The infamous Bitcoin obituaries web page, hosted on 99bitcoins.com, showcases these types of “bitcoin is dead” skeptics who have written long, redundant bitcoin eulogies since 2010. Just recently, on June 21, the renowned author wrote a summary of the alleged failures of Bitcoin called “BTC Is Worth Exactly Zero.”
As of today, there are exactly six months left until 2022, and this year’s BTC deaths record may compete with years like 2019 (41) and 2015 (39). Ultimately, this is unlikely, as it would take a massacre to catch up to the record high in 2017 when 99bitcoins.com recorded a staggering 124 deaths.
A Brief History of 99bitcoins.com
“[Bitcoin] cannot operate as a reliable inflation hedge, and, worst of all, does not constitute, not even remotely, a (safe) haven for one’s investments, shield against government tyranny, or tail protection vehicle for catastrophic episodes, the Black Swan Bitcoin failed to satisfy the notion of currency without government.”– Author of the first documented Bitcoin obituary, Nassim Nicholas Taleb. From his first obituary in 2010 entitled “Why Bitcoin Can’t be a Currency.”
The first BTC death narrative/obituary can be traced back to December 15, 2010. Fast forward to today, and we received word that BTC had died just recently on June 21. However, this is nothing new, and it is guaranteed to be an ongoing trend as BTC and cryptocurrency as a whole continue the inevitable rise to mainstream popularity.
Well, it may be a ways off from its ATH, but not quite zero – at the time of writing, Bitcoin is trading at just over $33,000 per coin.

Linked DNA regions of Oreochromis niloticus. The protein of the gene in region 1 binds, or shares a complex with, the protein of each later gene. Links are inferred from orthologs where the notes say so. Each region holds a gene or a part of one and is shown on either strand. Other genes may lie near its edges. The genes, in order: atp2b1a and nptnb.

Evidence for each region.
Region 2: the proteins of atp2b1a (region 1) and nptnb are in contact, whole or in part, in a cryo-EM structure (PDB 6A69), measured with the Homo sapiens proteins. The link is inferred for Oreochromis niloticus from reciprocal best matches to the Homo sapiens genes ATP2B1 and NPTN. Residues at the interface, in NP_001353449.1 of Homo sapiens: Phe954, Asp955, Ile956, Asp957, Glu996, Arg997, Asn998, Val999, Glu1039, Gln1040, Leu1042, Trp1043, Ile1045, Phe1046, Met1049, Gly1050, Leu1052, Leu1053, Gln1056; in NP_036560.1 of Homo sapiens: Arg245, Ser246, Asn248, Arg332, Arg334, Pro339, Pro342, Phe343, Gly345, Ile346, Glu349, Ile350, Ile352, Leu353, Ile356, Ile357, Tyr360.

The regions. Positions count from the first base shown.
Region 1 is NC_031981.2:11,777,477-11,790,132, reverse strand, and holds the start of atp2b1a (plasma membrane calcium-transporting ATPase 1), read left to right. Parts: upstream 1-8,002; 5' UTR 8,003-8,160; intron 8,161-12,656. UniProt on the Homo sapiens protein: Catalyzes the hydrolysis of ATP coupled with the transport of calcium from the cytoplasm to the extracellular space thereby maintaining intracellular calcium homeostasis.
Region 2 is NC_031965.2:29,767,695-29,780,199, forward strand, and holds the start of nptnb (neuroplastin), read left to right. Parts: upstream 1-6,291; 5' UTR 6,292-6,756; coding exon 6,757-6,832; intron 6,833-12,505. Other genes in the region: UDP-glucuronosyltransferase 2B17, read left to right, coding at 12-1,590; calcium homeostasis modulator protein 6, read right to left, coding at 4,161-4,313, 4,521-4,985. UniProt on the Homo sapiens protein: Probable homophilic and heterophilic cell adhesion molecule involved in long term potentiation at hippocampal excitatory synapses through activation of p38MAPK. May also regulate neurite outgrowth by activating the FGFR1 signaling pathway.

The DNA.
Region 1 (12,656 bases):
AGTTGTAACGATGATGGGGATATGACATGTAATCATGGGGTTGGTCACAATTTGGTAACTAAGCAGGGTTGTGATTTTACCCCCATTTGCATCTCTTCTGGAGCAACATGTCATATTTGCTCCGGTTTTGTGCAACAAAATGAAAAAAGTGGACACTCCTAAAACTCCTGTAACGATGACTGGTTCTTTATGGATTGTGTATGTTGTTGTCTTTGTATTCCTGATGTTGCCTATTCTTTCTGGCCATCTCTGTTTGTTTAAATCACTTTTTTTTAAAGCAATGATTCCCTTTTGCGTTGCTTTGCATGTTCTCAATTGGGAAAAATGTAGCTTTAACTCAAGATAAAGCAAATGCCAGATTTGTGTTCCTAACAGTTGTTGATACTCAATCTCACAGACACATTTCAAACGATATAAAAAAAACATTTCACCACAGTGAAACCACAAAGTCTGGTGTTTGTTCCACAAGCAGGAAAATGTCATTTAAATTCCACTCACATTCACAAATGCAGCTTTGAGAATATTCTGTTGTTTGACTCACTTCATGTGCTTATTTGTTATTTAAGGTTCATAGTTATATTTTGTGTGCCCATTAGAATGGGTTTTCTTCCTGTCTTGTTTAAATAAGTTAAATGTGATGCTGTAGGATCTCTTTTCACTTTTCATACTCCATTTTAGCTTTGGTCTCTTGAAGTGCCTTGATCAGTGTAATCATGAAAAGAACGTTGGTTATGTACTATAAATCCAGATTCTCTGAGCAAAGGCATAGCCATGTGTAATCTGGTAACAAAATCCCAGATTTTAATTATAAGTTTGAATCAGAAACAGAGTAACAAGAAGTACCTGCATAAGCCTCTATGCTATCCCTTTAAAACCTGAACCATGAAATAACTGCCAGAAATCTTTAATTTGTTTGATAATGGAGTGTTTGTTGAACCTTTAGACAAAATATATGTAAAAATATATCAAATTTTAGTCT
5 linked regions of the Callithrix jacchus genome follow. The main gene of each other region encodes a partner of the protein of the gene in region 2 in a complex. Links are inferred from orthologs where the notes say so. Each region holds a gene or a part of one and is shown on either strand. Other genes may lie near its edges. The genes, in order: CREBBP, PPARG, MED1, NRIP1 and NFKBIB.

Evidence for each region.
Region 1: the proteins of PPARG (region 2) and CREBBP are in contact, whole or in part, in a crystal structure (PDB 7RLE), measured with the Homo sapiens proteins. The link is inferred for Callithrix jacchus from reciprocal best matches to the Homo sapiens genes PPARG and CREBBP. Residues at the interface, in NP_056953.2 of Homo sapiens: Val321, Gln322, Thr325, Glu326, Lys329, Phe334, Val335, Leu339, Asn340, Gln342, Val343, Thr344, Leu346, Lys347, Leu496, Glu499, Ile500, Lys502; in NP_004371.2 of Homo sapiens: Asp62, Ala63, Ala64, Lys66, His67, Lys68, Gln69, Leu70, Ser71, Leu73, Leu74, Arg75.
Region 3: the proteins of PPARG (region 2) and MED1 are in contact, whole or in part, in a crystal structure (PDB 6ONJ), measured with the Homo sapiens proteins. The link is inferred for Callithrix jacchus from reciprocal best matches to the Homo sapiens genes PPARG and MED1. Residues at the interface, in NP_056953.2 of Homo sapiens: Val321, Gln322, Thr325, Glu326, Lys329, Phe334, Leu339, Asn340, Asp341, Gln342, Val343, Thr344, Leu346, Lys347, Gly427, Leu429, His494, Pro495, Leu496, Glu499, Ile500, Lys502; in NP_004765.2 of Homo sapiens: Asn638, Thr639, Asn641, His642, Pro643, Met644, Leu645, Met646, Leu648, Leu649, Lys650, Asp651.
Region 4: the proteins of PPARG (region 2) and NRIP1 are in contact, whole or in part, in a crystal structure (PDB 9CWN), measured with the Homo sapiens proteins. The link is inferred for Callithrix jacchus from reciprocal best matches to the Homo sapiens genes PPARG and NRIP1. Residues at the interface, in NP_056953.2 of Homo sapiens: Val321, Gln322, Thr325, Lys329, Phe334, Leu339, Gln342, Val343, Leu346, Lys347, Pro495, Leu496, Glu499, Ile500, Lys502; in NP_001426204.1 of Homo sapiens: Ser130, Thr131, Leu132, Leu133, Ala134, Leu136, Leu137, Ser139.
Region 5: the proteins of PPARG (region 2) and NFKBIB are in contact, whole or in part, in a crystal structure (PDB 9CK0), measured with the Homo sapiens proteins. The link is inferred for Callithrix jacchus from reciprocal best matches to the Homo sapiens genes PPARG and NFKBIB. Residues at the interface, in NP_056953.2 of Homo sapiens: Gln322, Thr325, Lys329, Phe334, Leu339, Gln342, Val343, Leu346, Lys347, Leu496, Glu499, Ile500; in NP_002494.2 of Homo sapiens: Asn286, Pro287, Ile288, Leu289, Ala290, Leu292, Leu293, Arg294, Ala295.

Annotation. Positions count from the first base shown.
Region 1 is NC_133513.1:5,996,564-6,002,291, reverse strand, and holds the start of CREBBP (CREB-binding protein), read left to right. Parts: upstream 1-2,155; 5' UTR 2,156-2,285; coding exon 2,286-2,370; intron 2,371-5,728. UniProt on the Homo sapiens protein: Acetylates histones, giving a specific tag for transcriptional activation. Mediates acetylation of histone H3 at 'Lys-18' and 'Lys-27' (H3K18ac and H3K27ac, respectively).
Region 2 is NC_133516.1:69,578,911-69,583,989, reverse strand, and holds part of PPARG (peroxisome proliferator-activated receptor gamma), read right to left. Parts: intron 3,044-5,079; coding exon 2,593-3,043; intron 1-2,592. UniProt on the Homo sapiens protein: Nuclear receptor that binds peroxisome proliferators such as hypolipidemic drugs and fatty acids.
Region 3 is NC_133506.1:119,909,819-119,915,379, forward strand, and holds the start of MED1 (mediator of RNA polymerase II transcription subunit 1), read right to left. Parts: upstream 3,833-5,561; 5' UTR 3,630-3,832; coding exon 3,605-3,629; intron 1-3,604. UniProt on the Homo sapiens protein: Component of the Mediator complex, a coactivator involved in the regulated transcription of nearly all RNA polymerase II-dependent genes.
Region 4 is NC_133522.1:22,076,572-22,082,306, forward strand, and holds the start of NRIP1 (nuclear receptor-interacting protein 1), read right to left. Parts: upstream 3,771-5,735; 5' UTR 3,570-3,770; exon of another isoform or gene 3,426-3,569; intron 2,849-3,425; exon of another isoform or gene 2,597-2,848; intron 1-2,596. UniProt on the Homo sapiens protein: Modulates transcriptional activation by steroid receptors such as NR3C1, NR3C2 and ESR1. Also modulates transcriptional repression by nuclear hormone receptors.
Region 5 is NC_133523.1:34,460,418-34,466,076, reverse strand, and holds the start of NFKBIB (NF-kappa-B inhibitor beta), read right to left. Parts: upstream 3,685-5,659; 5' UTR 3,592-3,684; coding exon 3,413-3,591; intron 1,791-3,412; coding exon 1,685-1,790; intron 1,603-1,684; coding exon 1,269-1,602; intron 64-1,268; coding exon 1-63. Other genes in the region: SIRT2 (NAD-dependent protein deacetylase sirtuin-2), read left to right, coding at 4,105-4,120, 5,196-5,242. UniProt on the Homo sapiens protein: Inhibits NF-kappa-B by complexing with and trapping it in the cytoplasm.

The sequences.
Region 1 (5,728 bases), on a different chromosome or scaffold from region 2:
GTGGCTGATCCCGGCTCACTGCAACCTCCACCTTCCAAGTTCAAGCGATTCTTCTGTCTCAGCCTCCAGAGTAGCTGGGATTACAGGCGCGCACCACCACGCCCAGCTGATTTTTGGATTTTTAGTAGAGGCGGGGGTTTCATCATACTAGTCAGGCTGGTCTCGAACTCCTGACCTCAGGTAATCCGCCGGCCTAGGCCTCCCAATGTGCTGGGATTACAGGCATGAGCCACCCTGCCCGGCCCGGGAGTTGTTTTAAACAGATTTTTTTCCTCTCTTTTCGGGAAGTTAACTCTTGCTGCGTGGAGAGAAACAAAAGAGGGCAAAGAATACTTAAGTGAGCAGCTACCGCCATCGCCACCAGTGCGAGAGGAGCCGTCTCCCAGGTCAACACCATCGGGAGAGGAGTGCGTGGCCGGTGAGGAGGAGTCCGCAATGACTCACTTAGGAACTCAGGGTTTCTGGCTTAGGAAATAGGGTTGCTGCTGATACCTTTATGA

Ultimately, it is safe to say that many journalists at the forefront of the crypto-verse are ill-informed. Either that, or they are intentionally pouncing on the chance to use their platforms for spreading fear, uncertainty, and, last but not least, the kryptonite of long-term investors: doubt. If this is the case, one can be sure they are only taking these dull moments in crypto to spread falsities and further line their bags at a discounted rate.
DYOR (do your own research), and arm yourself with the proper education. That way, no level of FUD will be able to dissuade you. Ten years ago, the same authors writing articles about the Bitcoin death narrative are still doing so today. If there were ever a metric that the people who understand the disruptive nature of blockchain technology and cryptocurrencies like BTC are playing the long game, that would be the one.
For those who need a little reminder as to why almost twelve years after the fact, BTC is more popular than ever and here to stay, the original Bitcoin whitepaper can be read online – click here. The BTC whitepaper was published by Satoshi Nakomoto back in 2008 on the bitcointalks.com forum.
Lastly, if you have not yet read the original BTC whitepaper, I suggest taking the time to absorb the 8-page document, as it could even potentially change your life! Twenty minutes is a small price to pay for understanding something that can give you an edge as we venture further into the tumultuous trend of global economic uncertainty and market volatility.